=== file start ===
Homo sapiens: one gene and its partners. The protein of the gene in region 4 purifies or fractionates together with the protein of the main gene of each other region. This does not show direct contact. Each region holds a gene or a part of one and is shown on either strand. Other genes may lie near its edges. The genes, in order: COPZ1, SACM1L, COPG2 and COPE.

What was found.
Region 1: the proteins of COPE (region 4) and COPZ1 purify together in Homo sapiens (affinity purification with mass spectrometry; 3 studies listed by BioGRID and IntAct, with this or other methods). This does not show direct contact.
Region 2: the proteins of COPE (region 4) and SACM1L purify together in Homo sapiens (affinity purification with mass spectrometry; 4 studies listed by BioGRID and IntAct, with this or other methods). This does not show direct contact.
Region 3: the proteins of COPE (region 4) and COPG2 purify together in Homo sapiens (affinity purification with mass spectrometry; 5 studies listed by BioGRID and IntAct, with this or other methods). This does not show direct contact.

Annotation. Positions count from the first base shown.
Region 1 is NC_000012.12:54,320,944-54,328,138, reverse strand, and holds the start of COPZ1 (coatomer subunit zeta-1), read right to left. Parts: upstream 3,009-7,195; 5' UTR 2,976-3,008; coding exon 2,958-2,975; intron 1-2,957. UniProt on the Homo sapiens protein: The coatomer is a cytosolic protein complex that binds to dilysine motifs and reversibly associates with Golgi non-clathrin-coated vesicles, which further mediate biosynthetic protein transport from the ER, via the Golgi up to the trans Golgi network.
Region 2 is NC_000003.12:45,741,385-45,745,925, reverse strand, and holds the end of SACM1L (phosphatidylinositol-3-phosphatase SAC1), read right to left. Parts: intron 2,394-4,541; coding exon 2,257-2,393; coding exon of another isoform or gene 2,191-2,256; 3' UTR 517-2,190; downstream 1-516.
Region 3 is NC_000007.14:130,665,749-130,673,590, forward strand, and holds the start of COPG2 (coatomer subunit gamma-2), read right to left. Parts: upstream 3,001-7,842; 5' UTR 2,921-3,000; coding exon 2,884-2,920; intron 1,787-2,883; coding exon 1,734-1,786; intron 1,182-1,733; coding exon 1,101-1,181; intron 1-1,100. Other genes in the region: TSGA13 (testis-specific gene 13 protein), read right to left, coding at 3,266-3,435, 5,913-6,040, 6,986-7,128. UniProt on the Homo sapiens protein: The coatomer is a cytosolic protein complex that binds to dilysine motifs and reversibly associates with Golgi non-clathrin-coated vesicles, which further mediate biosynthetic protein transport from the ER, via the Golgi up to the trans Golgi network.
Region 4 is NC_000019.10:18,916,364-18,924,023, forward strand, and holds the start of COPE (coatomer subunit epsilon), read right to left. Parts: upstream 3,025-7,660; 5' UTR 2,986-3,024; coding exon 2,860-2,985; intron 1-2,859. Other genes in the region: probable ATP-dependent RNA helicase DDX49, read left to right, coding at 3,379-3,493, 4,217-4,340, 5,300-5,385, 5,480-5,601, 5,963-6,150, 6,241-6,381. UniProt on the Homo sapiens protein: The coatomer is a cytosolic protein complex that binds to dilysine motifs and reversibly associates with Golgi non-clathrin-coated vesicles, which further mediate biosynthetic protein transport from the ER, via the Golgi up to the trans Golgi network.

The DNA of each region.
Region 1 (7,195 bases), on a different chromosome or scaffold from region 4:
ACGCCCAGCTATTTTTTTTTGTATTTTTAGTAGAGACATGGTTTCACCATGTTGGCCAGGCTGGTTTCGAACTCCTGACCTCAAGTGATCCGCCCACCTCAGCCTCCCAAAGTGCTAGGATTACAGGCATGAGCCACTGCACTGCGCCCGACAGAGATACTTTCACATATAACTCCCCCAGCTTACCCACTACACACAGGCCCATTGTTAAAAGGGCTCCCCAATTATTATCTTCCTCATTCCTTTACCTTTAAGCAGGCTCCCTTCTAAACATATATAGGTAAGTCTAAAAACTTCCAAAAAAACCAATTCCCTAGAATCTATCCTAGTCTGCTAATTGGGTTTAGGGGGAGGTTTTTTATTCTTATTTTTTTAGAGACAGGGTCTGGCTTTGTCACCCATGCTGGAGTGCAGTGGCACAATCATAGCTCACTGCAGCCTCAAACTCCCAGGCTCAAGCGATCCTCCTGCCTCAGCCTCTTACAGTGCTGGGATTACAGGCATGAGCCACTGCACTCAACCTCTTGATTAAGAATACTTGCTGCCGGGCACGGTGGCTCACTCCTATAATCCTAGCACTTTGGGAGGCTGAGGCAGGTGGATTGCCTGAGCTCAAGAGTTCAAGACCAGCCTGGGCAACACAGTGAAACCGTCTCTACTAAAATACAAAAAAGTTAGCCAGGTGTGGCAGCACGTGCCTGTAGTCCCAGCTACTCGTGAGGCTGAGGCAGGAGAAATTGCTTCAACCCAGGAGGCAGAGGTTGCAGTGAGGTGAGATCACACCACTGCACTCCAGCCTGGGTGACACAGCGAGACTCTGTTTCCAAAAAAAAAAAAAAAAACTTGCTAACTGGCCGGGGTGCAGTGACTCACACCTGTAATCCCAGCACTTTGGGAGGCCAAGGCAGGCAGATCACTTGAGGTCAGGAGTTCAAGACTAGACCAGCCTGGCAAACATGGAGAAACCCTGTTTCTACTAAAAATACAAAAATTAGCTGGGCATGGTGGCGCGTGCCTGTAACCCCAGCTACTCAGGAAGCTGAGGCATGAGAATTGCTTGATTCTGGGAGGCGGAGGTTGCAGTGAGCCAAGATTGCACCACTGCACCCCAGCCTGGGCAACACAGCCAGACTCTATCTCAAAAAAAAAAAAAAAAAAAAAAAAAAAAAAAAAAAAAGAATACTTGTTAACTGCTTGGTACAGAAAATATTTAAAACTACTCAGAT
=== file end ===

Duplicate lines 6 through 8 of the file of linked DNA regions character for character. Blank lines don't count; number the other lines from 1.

Annotation. Positions count from the first base shown.
Region 1 is NC_000012.12:54,320,944-54,328,138, reverse strand, and holds the start of COPZ1 (coatomer subunit zeta-1), read right to left. Parts: upstream 3,009-7,195; 5' UTR 2,976-3,008; coding exon 2,958-2,975; intron 1-2,957. UniProt on the Homo sapiens protein: The coatomer is a cytosolic protein complex that binds to dilysine motifs and reversibly associates with Golgi non-clathrin-coated vesicles, which further mediate biosynthetic protein transport from the ER, via the Golgi up to the trans Golgi network.
Region 2 is NC_000003.12:45,741,385-45,745,925, reverse strand, and holds the end of SACM1L (phosphatidylinositol-3-phosphatase SAC1), read right to left. Parts: intron 2,394-4,541; coding exon 2,257-2,393; coding exon of another isoform or gene 2,191-2,256; 3' UTR 517-2,190; downstream 1-516.